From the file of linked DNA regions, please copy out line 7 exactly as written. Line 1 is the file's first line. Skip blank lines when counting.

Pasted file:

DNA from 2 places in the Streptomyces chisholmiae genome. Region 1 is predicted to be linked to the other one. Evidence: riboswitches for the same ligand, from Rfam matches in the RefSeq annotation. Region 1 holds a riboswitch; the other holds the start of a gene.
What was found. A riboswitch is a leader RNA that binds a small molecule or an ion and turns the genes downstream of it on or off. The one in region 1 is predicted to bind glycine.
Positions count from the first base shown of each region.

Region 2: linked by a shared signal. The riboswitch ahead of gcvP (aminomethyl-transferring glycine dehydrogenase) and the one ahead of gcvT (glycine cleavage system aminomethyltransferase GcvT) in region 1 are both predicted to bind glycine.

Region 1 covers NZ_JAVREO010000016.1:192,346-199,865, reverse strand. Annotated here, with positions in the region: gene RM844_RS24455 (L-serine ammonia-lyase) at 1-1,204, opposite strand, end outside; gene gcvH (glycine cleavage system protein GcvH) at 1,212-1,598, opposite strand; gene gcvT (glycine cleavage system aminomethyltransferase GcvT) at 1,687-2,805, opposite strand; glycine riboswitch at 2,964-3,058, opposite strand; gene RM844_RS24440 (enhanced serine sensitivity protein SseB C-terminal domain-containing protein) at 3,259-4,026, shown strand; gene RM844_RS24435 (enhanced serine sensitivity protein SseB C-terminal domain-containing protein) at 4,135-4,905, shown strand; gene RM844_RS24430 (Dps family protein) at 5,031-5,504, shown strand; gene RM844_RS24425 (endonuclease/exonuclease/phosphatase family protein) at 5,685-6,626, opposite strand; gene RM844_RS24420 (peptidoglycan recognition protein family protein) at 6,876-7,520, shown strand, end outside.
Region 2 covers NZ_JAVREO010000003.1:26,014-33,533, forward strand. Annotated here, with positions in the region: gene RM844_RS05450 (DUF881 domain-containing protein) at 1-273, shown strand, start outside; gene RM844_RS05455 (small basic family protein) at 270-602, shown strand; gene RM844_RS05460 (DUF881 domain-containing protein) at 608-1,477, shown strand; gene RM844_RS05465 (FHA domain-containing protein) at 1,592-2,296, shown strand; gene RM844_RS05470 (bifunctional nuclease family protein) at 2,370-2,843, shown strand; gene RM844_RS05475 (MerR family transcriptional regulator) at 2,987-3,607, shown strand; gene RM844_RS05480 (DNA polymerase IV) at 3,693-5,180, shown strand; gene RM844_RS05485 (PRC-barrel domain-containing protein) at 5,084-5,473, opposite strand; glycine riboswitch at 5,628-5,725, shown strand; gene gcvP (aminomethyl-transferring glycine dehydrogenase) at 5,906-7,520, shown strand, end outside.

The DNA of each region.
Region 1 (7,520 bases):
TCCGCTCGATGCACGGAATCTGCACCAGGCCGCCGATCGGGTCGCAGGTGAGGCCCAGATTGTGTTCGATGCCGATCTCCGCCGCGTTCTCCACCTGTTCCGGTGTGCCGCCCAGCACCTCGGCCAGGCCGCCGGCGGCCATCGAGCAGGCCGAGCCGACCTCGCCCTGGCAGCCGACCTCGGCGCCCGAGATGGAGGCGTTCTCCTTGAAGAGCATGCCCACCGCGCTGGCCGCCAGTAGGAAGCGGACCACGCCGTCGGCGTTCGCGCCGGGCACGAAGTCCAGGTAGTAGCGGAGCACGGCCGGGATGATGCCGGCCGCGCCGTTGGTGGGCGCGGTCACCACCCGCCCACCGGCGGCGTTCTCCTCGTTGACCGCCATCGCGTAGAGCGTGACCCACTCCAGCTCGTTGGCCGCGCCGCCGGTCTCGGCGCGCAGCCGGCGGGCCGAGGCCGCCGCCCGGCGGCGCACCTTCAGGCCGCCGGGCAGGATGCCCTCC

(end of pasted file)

The DNA of each region.